Paul Cormier, Red Hat: “Open Source Shows That Collective Intelligence Makes Any Job Better” | Technology
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Less than two decades ago, open source (the one that has no copyright and is developed by the community of hackers) enjoyed a dubious reputation. It was said that it was not reliable, that it was the option low cost, that of those who could not afford a program from Microsoft or another provider. Today, most of the world’s banks, as well as other critical infrastructure, use software opened. The tables have turned: now they offer more guarantees than any private development.
The American company Red Hat leads solutions for companies based on this type of code. Its CEO, Paul J. Cormier (Fitchburg, Massachusetts, 1959), speaks enthusiastically of the possibilities offered by writing code collectively, with contributions from engineers around the world. In 2019, IBM paid about 34,000 million dollars to acquire the signature of the hat in what remains one of the largest operations in history in the technology sector.
Red Hat has held a corporate event this week in which, among other things, it has announced a collaboration with General Motors to shape the cars of the future. Cormier attends EL PAÍS by video call from his office in Raleigh, North Carolina.
Ask. Is Linux in good health?
Response. He is in better shape than ever. Linux [el sistema operativo abierto más usado] and open source lead innovation in the world today.
P. What is special about open source? How would he convince someone to bet on him?
R. Open source is really not a what, but a how. Unlike proprietary models, the code is free for everyone, whoever wants to can download and use it. And most importantly, everyone can contribute to improving it. I think that in practice it has been shown that this is the best way to develop software, because everyone contributes their ideas. You can have good engineers in your company, but collective intelligence will always improve the work. The best ideas are the ones that prevail.
P. The big technology companies are turning to the software opened. They use code developed by the community for private profit. Does that seem perverse to you?
R. I have been in the world of software and in all this time I have realized something: what people do not understand is that the development phase only represents 5% in the life cycle of a computer program. Most of the value of a software it’s about what happens during the time it’s going to last, how you’re going to get it, how you’re going to upgrade it, how you’re going to keep it secure. All that is not solved by the developer community. We dedicate ourselves to that, so that customers can use their products. We are not an open source company: we are a programming company that works with open source development models. We take some open projects, improve them and turn them into products. We give them a life cycle: we support them for 10 years, we solve any operational or security problems they may have. When we think we’ve learned something relevant in the process, we share that knowledge with the developer community. Thus the cycle is closed. This is how you innovate.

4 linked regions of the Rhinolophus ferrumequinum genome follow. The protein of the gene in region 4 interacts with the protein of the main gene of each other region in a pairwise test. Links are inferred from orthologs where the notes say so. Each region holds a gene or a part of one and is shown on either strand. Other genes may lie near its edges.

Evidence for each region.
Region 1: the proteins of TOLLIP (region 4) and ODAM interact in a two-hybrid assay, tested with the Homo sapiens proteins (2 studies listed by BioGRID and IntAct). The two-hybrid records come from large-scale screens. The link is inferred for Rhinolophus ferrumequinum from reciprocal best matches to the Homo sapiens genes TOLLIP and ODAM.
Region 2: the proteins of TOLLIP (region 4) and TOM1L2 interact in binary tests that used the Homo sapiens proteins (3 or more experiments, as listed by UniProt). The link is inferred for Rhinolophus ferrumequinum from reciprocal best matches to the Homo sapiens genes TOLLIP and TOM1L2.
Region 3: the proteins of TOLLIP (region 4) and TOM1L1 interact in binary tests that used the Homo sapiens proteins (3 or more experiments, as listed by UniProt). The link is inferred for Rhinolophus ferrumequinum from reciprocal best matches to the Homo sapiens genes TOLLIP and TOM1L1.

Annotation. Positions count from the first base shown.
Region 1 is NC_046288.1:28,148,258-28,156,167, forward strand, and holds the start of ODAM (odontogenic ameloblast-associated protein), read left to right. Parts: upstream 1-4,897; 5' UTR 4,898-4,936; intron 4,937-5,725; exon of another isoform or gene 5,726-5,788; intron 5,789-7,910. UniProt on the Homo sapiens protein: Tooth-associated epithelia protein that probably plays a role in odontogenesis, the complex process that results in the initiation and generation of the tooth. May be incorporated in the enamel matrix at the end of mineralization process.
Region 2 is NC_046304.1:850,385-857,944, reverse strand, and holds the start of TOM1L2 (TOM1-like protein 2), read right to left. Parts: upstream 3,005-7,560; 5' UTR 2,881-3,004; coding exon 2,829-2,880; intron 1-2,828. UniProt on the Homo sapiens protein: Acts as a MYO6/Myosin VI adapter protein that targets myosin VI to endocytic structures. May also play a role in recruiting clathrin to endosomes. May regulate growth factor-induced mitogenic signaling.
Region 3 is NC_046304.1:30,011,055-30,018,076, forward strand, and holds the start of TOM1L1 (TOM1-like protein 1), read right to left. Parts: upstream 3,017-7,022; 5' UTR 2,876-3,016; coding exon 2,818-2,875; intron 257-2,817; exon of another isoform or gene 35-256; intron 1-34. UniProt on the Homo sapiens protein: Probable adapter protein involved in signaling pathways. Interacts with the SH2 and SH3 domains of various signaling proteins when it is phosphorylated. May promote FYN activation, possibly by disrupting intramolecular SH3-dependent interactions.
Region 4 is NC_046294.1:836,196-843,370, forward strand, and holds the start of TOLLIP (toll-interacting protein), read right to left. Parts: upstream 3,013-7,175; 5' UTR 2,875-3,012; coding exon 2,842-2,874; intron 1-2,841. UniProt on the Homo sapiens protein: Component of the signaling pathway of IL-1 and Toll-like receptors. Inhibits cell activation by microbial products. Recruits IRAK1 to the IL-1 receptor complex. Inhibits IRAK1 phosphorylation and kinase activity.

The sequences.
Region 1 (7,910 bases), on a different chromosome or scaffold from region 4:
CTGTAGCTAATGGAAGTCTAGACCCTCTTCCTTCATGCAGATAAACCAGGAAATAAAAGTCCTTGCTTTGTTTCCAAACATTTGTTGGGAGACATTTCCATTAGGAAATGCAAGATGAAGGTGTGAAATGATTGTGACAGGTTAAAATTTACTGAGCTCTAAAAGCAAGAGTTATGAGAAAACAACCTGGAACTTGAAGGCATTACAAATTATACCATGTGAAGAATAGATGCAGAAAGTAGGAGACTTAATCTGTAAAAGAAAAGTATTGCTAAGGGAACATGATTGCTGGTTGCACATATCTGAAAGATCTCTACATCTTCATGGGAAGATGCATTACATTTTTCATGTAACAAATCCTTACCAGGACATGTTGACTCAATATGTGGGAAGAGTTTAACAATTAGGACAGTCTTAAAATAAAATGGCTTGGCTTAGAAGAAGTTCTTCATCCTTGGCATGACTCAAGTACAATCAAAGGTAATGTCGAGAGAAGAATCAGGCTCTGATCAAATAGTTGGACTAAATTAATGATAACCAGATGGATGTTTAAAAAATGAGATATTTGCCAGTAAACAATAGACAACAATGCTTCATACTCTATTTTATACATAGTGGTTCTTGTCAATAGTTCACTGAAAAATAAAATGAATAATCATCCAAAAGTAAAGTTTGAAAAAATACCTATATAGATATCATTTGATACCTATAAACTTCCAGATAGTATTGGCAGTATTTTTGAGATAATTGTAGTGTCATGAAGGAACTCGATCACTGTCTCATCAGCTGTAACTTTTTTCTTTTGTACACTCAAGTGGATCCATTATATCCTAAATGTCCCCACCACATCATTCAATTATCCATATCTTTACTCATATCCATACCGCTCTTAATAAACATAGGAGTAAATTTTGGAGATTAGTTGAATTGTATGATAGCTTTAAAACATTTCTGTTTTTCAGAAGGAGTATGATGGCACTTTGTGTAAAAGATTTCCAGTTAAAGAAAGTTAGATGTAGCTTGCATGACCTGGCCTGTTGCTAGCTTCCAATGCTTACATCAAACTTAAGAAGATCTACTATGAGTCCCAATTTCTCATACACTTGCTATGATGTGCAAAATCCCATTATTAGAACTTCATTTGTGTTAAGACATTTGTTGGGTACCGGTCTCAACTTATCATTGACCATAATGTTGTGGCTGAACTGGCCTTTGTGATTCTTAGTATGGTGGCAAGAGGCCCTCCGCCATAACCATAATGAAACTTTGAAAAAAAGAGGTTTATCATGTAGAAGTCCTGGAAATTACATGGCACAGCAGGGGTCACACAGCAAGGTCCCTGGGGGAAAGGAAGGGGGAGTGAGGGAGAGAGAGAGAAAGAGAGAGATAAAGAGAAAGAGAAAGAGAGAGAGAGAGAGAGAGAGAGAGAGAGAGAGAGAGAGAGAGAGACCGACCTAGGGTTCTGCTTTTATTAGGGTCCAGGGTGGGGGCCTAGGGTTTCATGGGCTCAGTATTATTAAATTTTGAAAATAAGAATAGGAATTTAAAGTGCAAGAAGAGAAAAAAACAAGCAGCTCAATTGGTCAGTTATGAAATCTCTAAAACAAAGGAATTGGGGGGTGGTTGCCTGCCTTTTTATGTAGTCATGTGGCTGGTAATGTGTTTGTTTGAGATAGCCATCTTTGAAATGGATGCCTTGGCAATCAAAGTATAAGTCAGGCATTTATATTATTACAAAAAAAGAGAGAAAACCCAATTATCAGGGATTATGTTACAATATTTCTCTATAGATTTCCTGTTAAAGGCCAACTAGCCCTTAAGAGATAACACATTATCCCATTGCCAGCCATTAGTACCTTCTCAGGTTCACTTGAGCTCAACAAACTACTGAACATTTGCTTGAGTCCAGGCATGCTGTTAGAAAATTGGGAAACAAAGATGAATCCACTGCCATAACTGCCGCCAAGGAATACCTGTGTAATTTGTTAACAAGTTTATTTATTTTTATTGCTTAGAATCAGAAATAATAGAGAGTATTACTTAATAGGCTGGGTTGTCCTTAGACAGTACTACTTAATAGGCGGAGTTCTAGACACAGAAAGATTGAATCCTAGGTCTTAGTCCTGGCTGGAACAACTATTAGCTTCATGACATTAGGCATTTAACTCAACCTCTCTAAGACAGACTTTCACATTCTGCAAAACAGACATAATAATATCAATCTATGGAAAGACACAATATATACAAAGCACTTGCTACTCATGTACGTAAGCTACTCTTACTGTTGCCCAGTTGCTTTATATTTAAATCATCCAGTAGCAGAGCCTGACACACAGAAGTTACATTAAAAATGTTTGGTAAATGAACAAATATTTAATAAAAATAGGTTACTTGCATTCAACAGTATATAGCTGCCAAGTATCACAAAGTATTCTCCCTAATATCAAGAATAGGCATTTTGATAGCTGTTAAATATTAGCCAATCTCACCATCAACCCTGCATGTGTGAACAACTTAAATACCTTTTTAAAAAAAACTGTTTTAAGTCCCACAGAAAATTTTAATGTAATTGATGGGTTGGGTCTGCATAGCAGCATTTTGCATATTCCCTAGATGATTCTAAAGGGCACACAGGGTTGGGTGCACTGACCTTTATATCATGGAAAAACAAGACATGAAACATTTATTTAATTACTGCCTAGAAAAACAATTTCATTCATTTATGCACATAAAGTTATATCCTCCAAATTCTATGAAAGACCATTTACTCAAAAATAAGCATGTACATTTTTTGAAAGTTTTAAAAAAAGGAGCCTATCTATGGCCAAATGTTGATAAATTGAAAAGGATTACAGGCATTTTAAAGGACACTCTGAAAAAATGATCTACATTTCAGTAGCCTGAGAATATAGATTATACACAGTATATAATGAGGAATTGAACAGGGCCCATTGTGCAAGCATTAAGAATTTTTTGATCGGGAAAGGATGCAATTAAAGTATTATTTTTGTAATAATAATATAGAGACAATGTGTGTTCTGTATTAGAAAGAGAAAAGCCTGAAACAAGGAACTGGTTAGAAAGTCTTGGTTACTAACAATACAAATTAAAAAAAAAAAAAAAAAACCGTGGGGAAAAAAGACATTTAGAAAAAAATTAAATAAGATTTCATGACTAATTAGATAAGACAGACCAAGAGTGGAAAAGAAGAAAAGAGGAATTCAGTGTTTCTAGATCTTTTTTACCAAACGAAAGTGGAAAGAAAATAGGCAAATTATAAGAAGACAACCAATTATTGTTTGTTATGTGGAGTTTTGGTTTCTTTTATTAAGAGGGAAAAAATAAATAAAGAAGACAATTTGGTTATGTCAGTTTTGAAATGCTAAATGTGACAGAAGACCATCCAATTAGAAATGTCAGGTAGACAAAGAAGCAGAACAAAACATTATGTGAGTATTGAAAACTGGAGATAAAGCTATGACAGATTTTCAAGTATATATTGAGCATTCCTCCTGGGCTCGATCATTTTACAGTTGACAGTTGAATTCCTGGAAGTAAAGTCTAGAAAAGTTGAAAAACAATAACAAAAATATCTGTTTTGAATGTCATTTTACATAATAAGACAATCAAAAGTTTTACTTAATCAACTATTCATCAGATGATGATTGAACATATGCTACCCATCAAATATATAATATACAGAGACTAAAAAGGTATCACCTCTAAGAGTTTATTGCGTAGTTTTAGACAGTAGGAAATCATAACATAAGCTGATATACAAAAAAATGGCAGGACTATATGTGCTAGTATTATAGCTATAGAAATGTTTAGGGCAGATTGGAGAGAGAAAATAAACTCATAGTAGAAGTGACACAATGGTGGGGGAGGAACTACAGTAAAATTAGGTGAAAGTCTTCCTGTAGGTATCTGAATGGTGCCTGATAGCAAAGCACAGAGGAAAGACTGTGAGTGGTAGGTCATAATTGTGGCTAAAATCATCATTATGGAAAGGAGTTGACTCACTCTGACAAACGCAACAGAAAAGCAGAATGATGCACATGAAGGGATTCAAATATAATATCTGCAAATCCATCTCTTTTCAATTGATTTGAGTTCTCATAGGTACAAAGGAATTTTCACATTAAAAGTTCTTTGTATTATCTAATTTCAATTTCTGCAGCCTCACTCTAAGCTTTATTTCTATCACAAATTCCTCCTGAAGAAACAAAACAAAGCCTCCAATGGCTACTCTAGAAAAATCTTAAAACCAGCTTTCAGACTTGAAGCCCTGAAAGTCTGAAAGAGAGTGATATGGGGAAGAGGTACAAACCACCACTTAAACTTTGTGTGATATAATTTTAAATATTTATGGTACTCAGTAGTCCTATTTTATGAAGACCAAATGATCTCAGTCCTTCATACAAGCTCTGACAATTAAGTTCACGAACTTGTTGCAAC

P. Has the pandemic affected the perception of open source?
R. I think it has accelerated everything. Long before covid hit, open source contributors worked remotely. Our company is also structured that way. More than 50% of our employees were already working at home before 2019. Our projects continued, as if nothing had happened. And from a commercial point of view, many clients took advantage of the health crisis, which triggered the use of digital solutions, to transform their softwareso business has been very good.
P. Red Hat often appears at the top of rankings of the best companies to work for. How do they do that?
R. I think it’s because we run the company in a very similar way to open source projects. It doesn’t matter whose idea it is: if it’s good, it goes ahead. In the company we try to ensure that everyone can contribute, that one can collaborate with the other, and we take good proposals very seriously. We also pay good salaries, but more companies do that. I think what people like about Red Hat is that they know it can help them grow because we listen to them.
P. This week they have announced a strategic agreement with General Motors. What does it consist of?
R. Cars are becoming mobile data centers. The software It has more and more weight in the automotive industry: speed control, energy efficiency systems or the warning if you step on the line are possible thanks to programs. And as we move towards the electric car, and then the autonomous, that component grows. We offer GM an operating system that coordinates all those subsystems, making them work as an integrated platform and can communicate with each other. The fact that the weight of the software it gives you a lot of room to innovate, because it’s faster and cheaper to improve a program than the mechanics. Updates can be offered, features added or problems solved without the car owner having to go to the workshop.
P. What do you think of the metaverse? Do you see it as an opportunity for open source?
R. I know many engineers in Meta and I know that they use Linux [se ríe]. I think the metaverse is really interesting. But like anything in this world, it is not a revolution but an evolution. Also for us: the software it’s being built with, OpenShift, we brought to market in 2011.
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